Producer says new technology will allow him to hang on in tough market
By MITCH LIES
BROOKINGS, Ore. -- From his farm in this small Southern Oregon coastal town, lily bulb grower Harry Harms is far removed from the annual crush of potted Easter lily sales.
But his livelihood is intrinsically attached. And with the price of lilies barely covering the cost of his production, his future as a lily bulb grower could hinge on a breeding advancement.
Harms is among a half-dozen growers in Southern Oregon and Northern California who produce 98 percent of the U.S. supply of Easter lily bulbs.
The industry, which during World War II shifted from Japan to a 30-mile stretch straddling the Oregon-California border, has seen its ups and downs. Rarely, though, have growers' fortunes turned on margins as slim as today.
In the 1970s and '80s, a grower could make a mistake, lose a couple of acres and still turn a profit, said Harms, general manager and part owner of Hastings Bulb Growers Inc.
Not so today.
"Now if I lose 2 acres, we probably lose money," he said.
Several factors have contributed to the industry's recent decline, Harms said, not the least of which is a reduction in sales, brought on by a change in retail practices.
Retailers in recent years have dramatically reduced their "shrink" or excess product, he said, which is contributing to less sales.
"There is no way to know whether there is unmet demand because retailers are so cautious about how much product they handle," Harms said.
Low margins, brought on by increased costs for transportation, labor and farm inputs, have contributed to less production, Harms said. Without the promise of new, better bulbs, he probably would pack up and get out of the industry.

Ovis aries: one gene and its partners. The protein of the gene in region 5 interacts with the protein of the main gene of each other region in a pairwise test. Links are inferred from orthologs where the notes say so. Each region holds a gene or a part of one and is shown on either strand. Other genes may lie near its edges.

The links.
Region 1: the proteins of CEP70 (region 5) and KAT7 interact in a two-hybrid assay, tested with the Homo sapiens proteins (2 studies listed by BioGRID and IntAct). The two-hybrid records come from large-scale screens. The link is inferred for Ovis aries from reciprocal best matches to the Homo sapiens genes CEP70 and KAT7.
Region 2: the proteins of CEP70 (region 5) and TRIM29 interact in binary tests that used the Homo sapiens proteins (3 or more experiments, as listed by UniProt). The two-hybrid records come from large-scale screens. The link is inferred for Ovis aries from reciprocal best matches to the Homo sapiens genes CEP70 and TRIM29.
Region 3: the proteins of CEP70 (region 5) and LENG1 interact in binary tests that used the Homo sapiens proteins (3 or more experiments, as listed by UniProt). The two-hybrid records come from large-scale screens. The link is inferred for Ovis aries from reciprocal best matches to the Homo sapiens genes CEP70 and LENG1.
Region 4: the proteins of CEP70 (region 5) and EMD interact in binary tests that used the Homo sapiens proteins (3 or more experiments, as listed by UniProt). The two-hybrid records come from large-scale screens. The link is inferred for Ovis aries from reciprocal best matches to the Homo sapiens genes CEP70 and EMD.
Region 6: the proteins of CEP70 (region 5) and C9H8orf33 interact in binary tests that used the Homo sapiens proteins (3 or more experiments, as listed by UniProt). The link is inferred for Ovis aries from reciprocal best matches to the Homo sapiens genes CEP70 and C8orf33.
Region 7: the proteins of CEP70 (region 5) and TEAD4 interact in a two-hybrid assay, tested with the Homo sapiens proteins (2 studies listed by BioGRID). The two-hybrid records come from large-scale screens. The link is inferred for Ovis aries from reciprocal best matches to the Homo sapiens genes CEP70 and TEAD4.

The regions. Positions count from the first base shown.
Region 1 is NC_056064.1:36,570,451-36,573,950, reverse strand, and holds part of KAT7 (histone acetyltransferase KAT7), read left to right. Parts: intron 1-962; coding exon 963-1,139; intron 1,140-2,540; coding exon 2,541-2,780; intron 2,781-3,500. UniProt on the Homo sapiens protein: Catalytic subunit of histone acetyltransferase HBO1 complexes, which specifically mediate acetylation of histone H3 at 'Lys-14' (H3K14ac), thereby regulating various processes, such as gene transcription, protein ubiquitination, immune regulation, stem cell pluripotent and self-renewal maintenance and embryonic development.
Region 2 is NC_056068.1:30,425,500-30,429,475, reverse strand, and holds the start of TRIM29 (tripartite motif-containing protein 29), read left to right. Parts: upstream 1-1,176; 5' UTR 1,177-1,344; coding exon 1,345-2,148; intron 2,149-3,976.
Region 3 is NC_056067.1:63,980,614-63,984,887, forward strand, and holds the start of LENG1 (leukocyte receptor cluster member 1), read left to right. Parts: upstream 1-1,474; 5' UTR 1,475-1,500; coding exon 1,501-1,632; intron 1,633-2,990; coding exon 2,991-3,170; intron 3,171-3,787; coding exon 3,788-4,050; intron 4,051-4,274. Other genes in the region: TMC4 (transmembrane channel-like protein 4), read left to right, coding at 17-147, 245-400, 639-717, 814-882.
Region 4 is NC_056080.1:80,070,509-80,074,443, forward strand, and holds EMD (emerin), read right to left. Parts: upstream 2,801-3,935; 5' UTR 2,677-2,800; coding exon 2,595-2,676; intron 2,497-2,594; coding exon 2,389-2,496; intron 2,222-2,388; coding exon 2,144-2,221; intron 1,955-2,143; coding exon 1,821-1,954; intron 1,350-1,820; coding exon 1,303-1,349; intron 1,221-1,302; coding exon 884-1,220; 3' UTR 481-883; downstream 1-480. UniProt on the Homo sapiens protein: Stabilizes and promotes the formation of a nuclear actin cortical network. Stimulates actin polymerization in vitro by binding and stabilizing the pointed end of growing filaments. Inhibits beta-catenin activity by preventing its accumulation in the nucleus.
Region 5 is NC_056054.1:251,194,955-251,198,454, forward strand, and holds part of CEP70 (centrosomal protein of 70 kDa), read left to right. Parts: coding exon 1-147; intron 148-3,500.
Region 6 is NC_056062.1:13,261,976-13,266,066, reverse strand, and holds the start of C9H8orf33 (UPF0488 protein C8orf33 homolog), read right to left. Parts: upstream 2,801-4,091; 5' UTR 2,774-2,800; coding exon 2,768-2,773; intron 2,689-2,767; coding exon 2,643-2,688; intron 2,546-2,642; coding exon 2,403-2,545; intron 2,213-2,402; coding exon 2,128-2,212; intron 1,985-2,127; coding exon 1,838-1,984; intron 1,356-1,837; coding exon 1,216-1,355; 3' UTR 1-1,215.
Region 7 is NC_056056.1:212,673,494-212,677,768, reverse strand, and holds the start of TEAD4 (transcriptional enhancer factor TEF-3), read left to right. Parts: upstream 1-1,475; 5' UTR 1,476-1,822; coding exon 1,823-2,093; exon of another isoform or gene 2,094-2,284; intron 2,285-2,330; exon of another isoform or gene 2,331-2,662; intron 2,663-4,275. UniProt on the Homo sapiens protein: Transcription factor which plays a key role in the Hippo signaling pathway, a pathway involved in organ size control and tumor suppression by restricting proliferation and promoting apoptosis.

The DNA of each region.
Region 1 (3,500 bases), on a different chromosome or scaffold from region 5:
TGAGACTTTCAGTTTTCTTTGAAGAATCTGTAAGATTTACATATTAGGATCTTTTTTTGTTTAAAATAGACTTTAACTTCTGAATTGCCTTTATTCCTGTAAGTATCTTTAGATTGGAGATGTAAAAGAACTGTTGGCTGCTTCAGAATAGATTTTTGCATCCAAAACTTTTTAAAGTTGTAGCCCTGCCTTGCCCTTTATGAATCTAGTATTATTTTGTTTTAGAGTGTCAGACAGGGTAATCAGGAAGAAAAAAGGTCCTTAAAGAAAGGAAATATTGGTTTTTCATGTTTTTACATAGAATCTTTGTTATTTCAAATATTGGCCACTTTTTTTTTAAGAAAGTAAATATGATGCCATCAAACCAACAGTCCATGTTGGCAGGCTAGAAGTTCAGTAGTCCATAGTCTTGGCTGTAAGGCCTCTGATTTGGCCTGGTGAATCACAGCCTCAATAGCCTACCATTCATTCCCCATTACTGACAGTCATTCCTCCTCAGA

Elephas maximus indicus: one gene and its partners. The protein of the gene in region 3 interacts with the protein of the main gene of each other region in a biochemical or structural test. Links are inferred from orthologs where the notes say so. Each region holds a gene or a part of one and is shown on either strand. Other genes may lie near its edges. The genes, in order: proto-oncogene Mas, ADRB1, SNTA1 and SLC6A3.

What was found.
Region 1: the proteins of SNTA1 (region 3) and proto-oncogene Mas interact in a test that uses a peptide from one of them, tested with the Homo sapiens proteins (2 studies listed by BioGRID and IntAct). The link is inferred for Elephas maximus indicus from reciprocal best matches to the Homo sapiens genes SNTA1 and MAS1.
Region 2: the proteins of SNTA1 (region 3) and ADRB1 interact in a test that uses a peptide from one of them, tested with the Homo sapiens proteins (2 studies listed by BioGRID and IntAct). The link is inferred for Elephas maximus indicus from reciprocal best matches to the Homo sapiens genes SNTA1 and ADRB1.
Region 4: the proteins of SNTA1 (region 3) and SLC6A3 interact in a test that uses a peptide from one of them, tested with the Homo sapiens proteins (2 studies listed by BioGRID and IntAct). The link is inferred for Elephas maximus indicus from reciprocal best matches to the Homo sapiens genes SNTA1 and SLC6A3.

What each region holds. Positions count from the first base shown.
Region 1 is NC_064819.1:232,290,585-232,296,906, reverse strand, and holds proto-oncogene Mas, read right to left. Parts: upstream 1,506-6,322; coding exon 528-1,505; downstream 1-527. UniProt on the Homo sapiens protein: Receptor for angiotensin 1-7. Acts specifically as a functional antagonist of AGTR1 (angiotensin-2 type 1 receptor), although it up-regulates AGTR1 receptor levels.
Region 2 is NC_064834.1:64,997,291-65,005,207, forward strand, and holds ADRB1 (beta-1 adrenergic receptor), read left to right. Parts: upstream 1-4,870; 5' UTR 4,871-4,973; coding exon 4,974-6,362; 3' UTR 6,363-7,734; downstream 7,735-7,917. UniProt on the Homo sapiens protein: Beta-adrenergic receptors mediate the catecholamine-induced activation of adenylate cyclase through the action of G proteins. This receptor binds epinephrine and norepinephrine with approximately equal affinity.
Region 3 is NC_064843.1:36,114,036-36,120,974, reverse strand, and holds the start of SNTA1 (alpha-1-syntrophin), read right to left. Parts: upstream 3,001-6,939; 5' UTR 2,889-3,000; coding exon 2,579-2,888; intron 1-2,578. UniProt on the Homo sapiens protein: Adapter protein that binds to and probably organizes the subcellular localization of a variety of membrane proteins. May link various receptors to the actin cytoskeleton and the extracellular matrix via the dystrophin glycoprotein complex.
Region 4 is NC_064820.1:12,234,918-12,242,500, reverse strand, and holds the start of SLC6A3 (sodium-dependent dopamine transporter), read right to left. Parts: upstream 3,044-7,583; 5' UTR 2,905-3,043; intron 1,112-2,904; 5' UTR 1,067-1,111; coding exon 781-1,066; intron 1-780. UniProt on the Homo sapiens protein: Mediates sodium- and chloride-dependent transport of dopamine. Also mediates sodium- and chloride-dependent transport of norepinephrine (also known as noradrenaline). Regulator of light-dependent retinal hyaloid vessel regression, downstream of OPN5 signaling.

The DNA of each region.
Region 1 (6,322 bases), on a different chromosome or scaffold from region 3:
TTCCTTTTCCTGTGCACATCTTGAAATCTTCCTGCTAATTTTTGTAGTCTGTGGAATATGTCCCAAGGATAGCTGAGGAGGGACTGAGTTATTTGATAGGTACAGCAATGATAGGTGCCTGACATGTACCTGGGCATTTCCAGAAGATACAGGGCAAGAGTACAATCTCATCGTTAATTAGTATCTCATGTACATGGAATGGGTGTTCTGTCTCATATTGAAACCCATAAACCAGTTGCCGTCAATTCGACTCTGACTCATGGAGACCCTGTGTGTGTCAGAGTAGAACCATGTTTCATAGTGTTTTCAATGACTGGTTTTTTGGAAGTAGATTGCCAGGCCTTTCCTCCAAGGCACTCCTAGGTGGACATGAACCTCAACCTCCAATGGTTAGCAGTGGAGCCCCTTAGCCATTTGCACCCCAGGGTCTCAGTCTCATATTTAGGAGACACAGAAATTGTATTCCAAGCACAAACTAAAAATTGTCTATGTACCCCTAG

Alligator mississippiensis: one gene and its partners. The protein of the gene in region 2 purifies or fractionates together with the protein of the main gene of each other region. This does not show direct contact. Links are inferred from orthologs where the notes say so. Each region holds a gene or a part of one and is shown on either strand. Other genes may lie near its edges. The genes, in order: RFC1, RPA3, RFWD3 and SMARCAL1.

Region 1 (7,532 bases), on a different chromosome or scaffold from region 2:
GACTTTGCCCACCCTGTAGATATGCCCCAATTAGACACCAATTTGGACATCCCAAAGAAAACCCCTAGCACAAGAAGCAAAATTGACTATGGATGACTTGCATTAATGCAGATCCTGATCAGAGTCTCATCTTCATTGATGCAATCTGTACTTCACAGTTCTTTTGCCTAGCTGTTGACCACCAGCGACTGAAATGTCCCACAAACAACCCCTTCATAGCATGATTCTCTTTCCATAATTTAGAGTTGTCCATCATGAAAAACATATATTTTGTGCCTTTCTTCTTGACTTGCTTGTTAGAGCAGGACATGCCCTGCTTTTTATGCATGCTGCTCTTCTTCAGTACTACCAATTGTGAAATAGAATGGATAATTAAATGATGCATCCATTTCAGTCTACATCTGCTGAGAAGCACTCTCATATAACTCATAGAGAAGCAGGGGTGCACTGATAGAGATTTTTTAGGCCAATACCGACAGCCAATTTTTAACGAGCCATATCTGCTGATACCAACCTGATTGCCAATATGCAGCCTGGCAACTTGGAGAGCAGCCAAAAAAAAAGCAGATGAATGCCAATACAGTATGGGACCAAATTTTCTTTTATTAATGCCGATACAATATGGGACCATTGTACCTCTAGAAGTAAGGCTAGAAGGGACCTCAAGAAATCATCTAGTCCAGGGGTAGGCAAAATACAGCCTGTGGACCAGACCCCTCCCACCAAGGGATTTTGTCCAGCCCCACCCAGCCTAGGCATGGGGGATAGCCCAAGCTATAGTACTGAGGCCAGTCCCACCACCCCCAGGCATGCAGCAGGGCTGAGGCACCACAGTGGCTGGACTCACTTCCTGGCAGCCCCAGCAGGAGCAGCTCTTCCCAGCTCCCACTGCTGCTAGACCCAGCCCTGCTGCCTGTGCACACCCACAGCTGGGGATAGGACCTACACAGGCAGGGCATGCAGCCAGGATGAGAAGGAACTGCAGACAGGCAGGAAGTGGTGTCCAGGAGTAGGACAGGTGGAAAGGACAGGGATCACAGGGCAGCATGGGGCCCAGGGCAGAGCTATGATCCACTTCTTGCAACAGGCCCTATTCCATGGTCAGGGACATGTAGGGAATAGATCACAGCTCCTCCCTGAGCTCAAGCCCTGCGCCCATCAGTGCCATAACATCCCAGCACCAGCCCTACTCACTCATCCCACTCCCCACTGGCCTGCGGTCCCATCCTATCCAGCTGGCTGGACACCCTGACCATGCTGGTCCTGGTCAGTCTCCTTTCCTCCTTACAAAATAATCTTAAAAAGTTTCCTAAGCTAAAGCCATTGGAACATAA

In the breeding pipeline, carrying his future hopes, he said, are new bulbs that produce high flower counts at small sizes and take less time to mature to commercial specifications.
"If it weren't for those (cultivars), I would have hung up my spurs a long time ago," he said.
Smaller bulbs reduce shipping weight and allow nurseries to use smaller pots, two factors that will help reduce shipping costs. Reducing the time it takes for a bulb to reach commercial specifications will dramatically reduce his production costs.
The hope, Harms said, is growers can eliminate an entire year of production. The new bulbs, he said, could be ready for production in two to three years, instead of the three to four years it currently takes.
Currently, bulbs are dug, cleaned and replanted by hand two to three times before they reach commercial specifications.
Bulbs are harvested in the fall and either replanted or shipped to nurseries, where they are pushed to bloom at Easter, several months before their normal summer bloom.
Like much of agriculture, Easter lily bulb production has consolidated over the years. The number of farms in Easter lily bulbs shrank from around 30 during the 1980s and 1990s to the half-dozen in operation today. Acreage in Easter lily bulbs grew over the years until it peaked in 2004 at around 500. Today, about 400 acres are planted to the bulbs. The number of bulbs produced also has dropped from its peak in 2004 of around 13 million to around 9 million today.
Harms, who today manages about one-third of the U.S. Easter lily bulb acreage, downplays the possibility that low margins will run the industry out of Oregon.
"The Easter lily is the enduring symbol of hope and new life and everlasting life," he said. "And I'm counting on that."
Staff writer Mitch Lies is based in Salem. E-mail: firstname.lastname@example.org.